But we didn’t stop there. Editor-in-Chief June Dudley issued a challenge to staff members, we partnered with fabric companies, and five additional Arrowhead quilts were completed. They can be seen on page 20 of Quiltmaker Nov/Dec ’10.
Over the next few weeks, each of us will post a little something about the quilt we made. To start things off, I asked Anita a few questions.
Anita, your methods are so innovative. My response to your book over and over was, “How did she think of that?!?” Is there an answer to that question?
Oh Diane, it just happens. It’s serendipity. The quilt in the book, the Liberty Arrowhead, was made of Liberty of London cotton lawn. I wanted more pink in it so I cut into my Liberty skirt.
What advice would you give to someone new to the methods in Rotary Cutting Revolution?
• For all piecers, cut fabric for the first block only. For Rotary Cutting Revolution that’s only two squares of fabric. Make the block. It’s your first “pancake,” so to speak. While that block will not usually be a keeper, you’ll become seasoned.
• Make more blocks without cutting all the fabric in advance. See how it goes, especially for scrap quilts. Who can tell how fabrics will look together until they are sewn? Work in batches, incorporating new fabric along the way.
• Move on from that pancake to “minestrone soup” by adding more ingredients, and season to taste.
What’s the next thing up your sleeve?
Getting back on the road to teach. Have rotary cutter, will travel. I’m looking forward to a solid week at Empty Spools Seminars in California next spring to focus on uniquely cut Pineapple blocks. I’m teaching during Session I, March 20 to 25.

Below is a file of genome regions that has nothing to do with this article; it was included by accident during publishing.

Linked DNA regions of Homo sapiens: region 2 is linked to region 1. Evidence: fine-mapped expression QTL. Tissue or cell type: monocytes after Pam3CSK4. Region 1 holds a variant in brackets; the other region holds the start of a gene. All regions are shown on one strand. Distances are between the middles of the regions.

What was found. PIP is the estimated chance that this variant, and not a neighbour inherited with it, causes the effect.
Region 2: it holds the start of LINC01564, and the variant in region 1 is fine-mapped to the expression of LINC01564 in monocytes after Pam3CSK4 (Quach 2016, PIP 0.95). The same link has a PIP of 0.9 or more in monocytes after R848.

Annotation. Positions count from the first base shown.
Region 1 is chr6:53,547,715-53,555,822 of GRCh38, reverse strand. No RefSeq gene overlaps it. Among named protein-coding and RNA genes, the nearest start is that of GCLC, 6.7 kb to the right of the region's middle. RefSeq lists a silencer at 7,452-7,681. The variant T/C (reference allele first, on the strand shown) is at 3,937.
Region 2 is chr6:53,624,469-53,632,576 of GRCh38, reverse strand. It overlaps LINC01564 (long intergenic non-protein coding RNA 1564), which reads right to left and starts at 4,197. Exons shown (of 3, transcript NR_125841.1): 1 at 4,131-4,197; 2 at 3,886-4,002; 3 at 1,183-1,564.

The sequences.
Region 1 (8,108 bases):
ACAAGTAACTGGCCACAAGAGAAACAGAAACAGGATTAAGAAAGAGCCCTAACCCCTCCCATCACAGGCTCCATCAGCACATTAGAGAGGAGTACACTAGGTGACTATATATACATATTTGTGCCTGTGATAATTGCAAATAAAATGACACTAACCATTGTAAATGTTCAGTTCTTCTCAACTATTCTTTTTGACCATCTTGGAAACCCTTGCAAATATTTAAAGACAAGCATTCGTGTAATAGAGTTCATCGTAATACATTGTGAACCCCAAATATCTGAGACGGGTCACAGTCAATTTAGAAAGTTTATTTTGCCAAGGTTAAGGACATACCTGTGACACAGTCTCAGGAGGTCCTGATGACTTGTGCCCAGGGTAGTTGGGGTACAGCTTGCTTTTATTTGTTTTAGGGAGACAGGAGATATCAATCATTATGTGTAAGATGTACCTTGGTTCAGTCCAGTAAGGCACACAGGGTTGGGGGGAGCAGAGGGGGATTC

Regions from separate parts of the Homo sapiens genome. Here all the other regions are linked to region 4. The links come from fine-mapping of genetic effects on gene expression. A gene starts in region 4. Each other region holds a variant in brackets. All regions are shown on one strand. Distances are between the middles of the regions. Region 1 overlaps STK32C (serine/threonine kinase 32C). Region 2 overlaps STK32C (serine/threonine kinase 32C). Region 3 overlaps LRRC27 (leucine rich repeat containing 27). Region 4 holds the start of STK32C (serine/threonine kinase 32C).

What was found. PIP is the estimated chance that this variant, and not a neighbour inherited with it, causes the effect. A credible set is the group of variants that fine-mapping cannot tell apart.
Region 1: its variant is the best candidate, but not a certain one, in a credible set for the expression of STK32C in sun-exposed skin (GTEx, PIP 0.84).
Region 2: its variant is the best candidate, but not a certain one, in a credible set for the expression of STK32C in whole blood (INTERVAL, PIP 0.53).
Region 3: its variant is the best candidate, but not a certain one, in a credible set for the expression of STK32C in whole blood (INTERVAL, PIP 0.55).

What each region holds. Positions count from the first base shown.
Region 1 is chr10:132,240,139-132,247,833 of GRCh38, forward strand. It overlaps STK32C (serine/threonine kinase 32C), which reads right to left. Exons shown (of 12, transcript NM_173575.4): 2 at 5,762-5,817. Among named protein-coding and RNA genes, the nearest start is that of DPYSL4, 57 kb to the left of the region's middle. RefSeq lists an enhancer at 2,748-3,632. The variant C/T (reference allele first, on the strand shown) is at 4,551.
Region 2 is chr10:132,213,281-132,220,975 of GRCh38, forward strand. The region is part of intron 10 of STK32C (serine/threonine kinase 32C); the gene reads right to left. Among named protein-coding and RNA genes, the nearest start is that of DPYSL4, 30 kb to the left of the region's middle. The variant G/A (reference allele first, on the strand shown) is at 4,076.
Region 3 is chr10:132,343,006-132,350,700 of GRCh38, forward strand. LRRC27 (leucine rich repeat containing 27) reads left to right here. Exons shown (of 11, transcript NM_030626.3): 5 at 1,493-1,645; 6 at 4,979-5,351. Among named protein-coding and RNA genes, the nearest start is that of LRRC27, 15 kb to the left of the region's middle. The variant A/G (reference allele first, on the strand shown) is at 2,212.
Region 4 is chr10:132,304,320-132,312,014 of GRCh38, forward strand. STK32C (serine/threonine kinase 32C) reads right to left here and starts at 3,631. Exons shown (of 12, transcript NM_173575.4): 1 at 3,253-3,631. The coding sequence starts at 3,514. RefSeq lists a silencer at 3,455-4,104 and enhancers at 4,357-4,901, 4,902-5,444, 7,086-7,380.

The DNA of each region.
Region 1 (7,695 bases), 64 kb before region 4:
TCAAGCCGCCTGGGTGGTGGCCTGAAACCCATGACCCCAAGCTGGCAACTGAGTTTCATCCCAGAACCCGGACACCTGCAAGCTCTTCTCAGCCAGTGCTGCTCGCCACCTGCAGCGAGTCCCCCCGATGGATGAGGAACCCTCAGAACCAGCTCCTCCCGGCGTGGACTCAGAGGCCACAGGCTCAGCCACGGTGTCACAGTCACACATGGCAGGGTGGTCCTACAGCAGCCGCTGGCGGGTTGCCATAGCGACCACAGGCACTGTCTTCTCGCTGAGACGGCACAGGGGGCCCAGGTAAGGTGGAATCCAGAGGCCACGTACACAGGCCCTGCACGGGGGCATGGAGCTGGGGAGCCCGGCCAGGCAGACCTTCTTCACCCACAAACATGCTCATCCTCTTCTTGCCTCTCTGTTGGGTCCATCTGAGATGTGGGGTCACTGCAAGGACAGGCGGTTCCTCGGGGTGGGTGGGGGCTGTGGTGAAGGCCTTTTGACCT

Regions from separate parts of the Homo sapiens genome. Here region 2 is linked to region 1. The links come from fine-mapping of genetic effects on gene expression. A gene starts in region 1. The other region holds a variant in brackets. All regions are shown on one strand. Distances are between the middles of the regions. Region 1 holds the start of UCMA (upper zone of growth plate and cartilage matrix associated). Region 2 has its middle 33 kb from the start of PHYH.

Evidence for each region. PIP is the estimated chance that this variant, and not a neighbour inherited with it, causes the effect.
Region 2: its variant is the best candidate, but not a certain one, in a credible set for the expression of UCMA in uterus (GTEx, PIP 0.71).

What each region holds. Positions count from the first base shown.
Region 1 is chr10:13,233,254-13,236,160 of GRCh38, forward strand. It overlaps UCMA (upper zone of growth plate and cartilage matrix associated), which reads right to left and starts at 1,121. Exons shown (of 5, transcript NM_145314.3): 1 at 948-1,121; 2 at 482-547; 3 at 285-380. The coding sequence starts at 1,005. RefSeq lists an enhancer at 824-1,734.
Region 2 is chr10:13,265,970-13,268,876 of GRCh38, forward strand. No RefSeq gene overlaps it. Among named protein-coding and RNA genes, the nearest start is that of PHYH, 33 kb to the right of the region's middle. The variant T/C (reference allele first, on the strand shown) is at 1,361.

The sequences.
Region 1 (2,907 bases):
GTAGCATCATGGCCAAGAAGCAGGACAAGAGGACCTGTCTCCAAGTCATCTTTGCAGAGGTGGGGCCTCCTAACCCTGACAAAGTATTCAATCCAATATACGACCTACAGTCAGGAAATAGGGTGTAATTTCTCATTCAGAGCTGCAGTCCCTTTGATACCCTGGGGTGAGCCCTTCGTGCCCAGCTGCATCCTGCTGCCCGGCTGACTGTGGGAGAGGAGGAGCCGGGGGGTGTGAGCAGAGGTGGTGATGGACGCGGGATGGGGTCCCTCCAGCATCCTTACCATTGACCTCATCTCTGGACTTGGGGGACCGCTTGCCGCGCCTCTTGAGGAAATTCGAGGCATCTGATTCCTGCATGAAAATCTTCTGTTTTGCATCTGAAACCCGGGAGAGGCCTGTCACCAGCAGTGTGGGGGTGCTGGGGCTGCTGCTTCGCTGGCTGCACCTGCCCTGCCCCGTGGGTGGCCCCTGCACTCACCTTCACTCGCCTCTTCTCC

Also there is a book I put on the back burner 10 years ago calling my name. It’s hibernating in a couple of dresser drawers.
Anything else you’d like our readers to know about you, your process or your quilts?
• I’m drawn to the confines of traditional blocks and push as many different fabrics as I can into the composition. It’s the process I love. That a quilt comes out of it is secondary for me.
• If you draw upon my techniques your quilt will always look like your quilt. It won’t be recognized as an “Anita” quilt because my contribution is invisible.
• I majored in art in college; that I never excelled in math or English is an understatement.
Visit with Anita at makeitsimpler.blogspot.com.
To win a copy of Anita’s book, please leave a comment by midnight Oct. 15. You’ll LOVE her ideas!
To come: blog posts about each quilt and giveaways of leftover blocks and fabrics!